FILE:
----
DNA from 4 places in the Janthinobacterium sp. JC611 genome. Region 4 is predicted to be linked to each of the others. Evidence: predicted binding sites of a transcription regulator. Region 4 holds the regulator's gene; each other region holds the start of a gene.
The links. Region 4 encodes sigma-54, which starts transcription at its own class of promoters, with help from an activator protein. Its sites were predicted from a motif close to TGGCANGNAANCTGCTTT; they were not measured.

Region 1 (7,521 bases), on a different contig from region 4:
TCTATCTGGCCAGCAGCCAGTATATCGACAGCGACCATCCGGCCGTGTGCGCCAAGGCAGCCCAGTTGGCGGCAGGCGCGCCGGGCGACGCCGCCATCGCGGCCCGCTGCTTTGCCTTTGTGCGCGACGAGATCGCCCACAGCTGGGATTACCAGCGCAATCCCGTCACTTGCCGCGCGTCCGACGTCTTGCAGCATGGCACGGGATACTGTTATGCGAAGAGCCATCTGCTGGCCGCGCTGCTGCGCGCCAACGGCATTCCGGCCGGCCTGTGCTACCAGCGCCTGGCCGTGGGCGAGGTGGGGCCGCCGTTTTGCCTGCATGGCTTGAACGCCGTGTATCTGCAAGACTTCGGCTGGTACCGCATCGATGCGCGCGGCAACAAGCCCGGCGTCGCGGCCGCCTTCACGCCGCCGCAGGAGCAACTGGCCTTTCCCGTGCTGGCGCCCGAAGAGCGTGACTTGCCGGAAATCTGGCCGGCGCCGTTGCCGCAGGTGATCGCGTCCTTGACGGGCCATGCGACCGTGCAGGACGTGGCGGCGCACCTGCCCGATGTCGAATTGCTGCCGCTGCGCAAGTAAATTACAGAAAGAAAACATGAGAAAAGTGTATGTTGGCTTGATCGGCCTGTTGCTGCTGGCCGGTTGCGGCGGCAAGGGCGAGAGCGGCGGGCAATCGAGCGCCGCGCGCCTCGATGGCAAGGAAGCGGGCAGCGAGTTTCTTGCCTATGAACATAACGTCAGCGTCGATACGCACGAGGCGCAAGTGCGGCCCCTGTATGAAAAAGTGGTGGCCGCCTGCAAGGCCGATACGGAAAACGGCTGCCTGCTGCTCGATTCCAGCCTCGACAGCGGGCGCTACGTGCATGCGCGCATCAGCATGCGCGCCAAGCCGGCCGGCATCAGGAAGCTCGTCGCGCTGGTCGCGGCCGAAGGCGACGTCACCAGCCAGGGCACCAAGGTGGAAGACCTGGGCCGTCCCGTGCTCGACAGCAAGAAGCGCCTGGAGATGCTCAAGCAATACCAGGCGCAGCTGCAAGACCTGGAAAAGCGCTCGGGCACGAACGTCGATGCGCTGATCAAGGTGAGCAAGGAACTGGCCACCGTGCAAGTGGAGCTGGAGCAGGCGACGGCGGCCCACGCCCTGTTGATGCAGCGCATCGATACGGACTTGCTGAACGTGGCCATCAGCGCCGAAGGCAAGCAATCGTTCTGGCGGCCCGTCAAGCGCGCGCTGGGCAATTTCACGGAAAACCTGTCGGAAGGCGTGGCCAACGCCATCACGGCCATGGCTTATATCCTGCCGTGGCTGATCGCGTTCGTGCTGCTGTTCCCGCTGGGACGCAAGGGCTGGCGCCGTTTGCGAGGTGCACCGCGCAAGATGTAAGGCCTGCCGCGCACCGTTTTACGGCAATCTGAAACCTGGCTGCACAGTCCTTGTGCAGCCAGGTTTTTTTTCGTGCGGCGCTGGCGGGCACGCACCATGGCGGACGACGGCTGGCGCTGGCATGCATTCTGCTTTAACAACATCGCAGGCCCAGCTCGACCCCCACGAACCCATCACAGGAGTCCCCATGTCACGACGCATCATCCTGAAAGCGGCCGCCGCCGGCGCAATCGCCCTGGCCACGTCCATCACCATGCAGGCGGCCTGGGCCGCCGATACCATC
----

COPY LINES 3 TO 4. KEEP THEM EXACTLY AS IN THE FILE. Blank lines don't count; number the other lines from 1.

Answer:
Region 1 (7,521 bases), on a different contig from region 4:
TCTATCTGGCCAGCAGCCAGTATATCGACAGCGACCATCCGGCCGTGTGCGCCAAGGCAGCCCAGTTGGCGGCAGGCGCGCCGGGCGACGCCGCCATCGCGGCCCGCTGCTTTGCCTTTGTGCGCGACGAGATCGCCCACAGCTGGGATTACCAGCGCAATCCCGTCACTTGCCGCGCGTCCGACGTCTTGCAGCATGGCACGGGATACTGTTATGCGAAGAGCCATCTGCTGGCCGCGCTGCTGCGCGCCAACGGCATTCCGGCCGGCCTGTGCTACCAGCGCCTGGCCGTGGGCGAGGTGGGGCCGCCGTTTTGCCTGCATGGCTTGAACGCCGTGTATCTGCAAGACTTCGGCTGGTACCGCATCGATGCGCGCGGCAACAAGCCCGGCGTCGCGGCCGCCTTCACGCCGCCGCAGGAGCAACTGGCCTTTCCCGTGCTGGCGCCCGAAGAGCGTGACTTGCCGGAAATCTGGCCGGCGCCGTTGCCGCAGGTGATCGCGTCCTTGACGGGCCATGCGACCGTGCAGGACGTGGCGGCGCACCTGCCCGATGTCGAATTGCTGCCGCTGCGCAAGTAAATTACAGAAAGAAAACATGAGAAAAGTGTATGTTGGCTTGATCGGCCTGTTGCTGCTGGCCGGTTGCGGCGGCAAGGGCGAGAGCGGCGGGCAATCGAGCGCCGCGCGCCTCGATGGCAAGGAAGCGGGCAGCGAGTTTCTTGCCTATGAACATAACGTCAGCGTCGATACGCACGAGGCGCAAGTGCGGCCCCTGTATGAAAAAGTGGTGGCCGCCTGCAAGGCCGATACGGAAAACGGCTGCCTGCTGCTCGATTCCAGCCTCGACAGCGGGCGCTACGTGCATGCGCGCATCAGCATGCGCGCCAAGCCGGCCGGCATCAGGAAGCTCGTCGCGCTGGTCGCGGCCGAAGGCGACGTCACCAGCCAGGGCACCAAGGTGGAAGACCTGGGCCGTCCCGTGCTCGACAGCAAGAAGCGCCTGGAGATGCTCAAGCAATACCAGGCGCAGCTGCAAGACCTGGAAAAGCGCTCGGGCACGAACGTCGATGCGCTGATCAAGGTGAGCAAGGAACTGGCCACCGTGCAAGTGGAGCTGGAGCAGGCGACGGCGGCCCACGCCCTGTTGATGCAGCGCATCGATACGGACTTGCTGAACGTGGCCATCAGCGCCGAAGGCAAGCAATCGTTCTGGCGGCCCGTCAAGCGCGCGCTGGGCAATTTCACGGAAAACCTGTCGGAAGGCGTGGCCAACGCCATCACGGCCATGGCTTATATCCTGCCGTGGCTGATCGCGTTCGTGCTGCTGTTCCCGCTGGGACGCAAGGGCTGGCGCCGTTTGCGAGGTGCACCGCGCAAGATGTAAGGCCTGCCGCGCACCGTTTTACGGCAATCTGAAACCTGGCTGCACAGTCCTTGTGCAGCCAGGTTTTTTTTCGTGCGGCGCTGGCGGGCACGCACCATGGCGGACGACGGCTGGCGCTGGCATGCATTCTGCTTTAACAACATCGCAGGCCCAGCTCGACCCCCACGAACCCATCACAGGAGTCCCCATGTCACGACGCATCATCCTGAAAGCGGCCGCCGCCGGCGCAATCGCCCTGGCCACGTCCATCACCATGCAGGCGGCCTGGGCCGCCGATACCATC